October is National Cyber Security Awareness Month, administered by the Department of Homeland Security. This is the perfect time of year for individuals, businesses, and other organizations to reflect on the universe of cyber threats and to do their part to protect their networks, their devices, and their data from those threats.
Recent Cyber Successes
In May 2015, the owner and operator of the original Silk Road website—an online black market designed to enable its users to buy and sell illegal drugs and other unlawful goods and services anonymously—was sentenced to life in prison. The Silk Road site had previously been taken down by law enforcement in November 2013. In November 2014, the owner and operator of a resurrected Silk Road—Silk Road 2.0—was arrested and charged, and law enforcement took down that site as well, along with dozens of other so-called “dark market” websites. The investigation involved the cooperative efforts of the FBI and numerous local, state, federal, and international partners.
In April 2015, a multi-national law enforcement effort was responsible for taking down a cyber criminal forum that served as a one-stop, high-volume shopping venue for some of the world’s most prolific cyber criminals. Darkode was an underground password-protected meeting place for those interested in buying, selling, and trading malware, botnets, stolen personally identifiable information, credit card information, hacked server credentials, and other pieces of data and software. The FBI was able to infiltrate the forum at the highest levels and collect evidence and intelligence on Darkode members. During the takedown, charges, arrests, and searches involved 70 members and associates around the world.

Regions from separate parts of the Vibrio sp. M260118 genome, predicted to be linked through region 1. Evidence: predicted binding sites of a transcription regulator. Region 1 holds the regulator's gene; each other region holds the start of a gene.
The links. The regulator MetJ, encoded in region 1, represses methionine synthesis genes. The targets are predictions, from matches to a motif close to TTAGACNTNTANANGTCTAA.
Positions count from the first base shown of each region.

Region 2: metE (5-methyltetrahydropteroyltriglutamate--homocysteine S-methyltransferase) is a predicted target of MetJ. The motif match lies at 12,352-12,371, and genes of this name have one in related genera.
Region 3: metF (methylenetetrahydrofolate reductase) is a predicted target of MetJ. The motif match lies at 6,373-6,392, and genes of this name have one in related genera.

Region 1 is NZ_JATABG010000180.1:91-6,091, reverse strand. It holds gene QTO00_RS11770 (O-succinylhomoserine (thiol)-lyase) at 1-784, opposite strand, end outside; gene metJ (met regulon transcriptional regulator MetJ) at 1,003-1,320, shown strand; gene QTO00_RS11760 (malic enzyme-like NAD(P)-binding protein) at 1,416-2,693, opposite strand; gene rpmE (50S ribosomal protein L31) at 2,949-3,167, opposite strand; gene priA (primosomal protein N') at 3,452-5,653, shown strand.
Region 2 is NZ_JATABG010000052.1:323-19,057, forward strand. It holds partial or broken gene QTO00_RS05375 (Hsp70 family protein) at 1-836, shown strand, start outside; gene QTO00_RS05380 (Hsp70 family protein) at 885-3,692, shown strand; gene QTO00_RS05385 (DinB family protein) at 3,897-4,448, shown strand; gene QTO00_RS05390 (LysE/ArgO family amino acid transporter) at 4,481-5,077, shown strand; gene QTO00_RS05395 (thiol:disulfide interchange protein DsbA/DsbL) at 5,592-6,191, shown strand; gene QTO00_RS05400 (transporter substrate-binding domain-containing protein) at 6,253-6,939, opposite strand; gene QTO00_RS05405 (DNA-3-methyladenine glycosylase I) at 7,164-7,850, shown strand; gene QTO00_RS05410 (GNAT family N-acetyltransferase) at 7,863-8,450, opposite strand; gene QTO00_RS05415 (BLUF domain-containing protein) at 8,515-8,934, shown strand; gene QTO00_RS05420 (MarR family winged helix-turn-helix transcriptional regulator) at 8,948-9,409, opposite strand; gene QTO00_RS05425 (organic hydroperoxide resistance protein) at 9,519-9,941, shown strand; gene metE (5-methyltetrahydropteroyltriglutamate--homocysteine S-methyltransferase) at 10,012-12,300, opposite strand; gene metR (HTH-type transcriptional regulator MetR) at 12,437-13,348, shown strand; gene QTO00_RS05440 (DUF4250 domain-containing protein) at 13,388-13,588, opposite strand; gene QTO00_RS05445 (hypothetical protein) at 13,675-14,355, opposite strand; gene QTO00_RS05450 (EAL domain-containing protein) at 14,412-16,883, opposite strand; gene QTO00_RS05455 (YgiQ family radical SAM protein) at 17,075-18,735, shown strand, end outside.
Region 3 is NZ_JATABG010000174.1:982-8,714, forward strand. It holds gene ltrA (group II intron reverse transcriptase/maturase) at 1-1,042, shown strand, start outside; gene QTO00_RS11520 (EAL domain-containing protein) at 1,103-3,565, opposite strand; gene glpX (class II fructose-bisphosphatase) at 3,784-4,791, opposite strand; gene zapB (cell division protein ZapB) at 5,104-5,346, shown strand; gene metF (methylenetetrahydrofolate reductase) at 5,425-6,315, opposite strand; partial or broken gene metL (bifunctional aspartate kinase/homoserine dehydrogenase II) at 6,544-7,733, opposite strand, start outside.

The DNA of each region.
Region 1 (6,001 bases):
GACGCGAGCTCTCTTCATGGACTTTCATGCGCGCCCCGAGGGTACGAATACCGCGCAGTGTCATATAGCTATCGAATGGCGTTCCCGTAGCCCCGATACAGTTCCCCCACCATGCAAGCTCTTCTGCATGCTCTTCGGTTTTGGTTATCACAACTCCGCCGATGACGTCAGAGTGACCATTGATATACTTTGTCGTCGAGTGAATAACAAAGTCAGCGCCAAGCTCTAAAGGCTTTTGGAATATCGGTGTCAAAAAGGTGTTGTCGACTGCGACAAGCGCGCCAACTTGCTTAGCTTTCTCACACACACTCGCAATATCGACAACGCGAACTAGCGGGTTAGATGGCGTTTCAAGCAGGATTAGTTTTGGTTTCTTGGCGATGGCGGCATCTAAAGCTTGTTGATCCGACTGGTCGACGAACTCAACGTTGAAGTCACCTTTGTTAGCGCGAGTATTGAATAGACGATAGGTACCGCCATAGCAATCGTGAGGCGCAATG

In April 2015, a coordinated international law enforcement and private sector cyber effort resulted in the takedown of a botnet known as Beebone—a “downloader” that allowed other forms of malware to be installed on victims’ computers without their knowledge or consent. The secondary infections installed by Beebone included software that steals banking logins and passwords as well as fraudulent anti-virus software and ransomware.
The FBI—working in conjunction with its many partners at the local, state, federal, and international levels, as well as with industry—takes its own role in cyber security very seriously. That role involves operational efforts—including investigating and disrupting cyber-related national security threats and cyber crimes and collecting, analyzing, and disseminating cyber threat intelligence. It also involves outreach efforts to industry.
Here are just a few examples of how we’re doing all of that:
The Bureau will continue to work jointly with our national security and law enforcement partners to address threats to the nation’s cyber security from nation-states, terrorist organizations, transnational criminal enterprises, and child predators. But government can’t do it alone—assistance and vigilance from the public is vital.
Stay tuned to this website during the month of October—we’ll be providing you with tips that will help keep your families and your businesses safe from cyber criminals.
– More on National Cyber Security Awareness Month
– Department of Justice’s Best Practices for Victim Response and Reporting of Cyber Instances (pdf)
– Department of Homeland Security’s cyber security tips
– U.S. Computer Emergency Readiness Team
– FBI Cyber’s Most Wanted
– More on FBI cyber crime efforts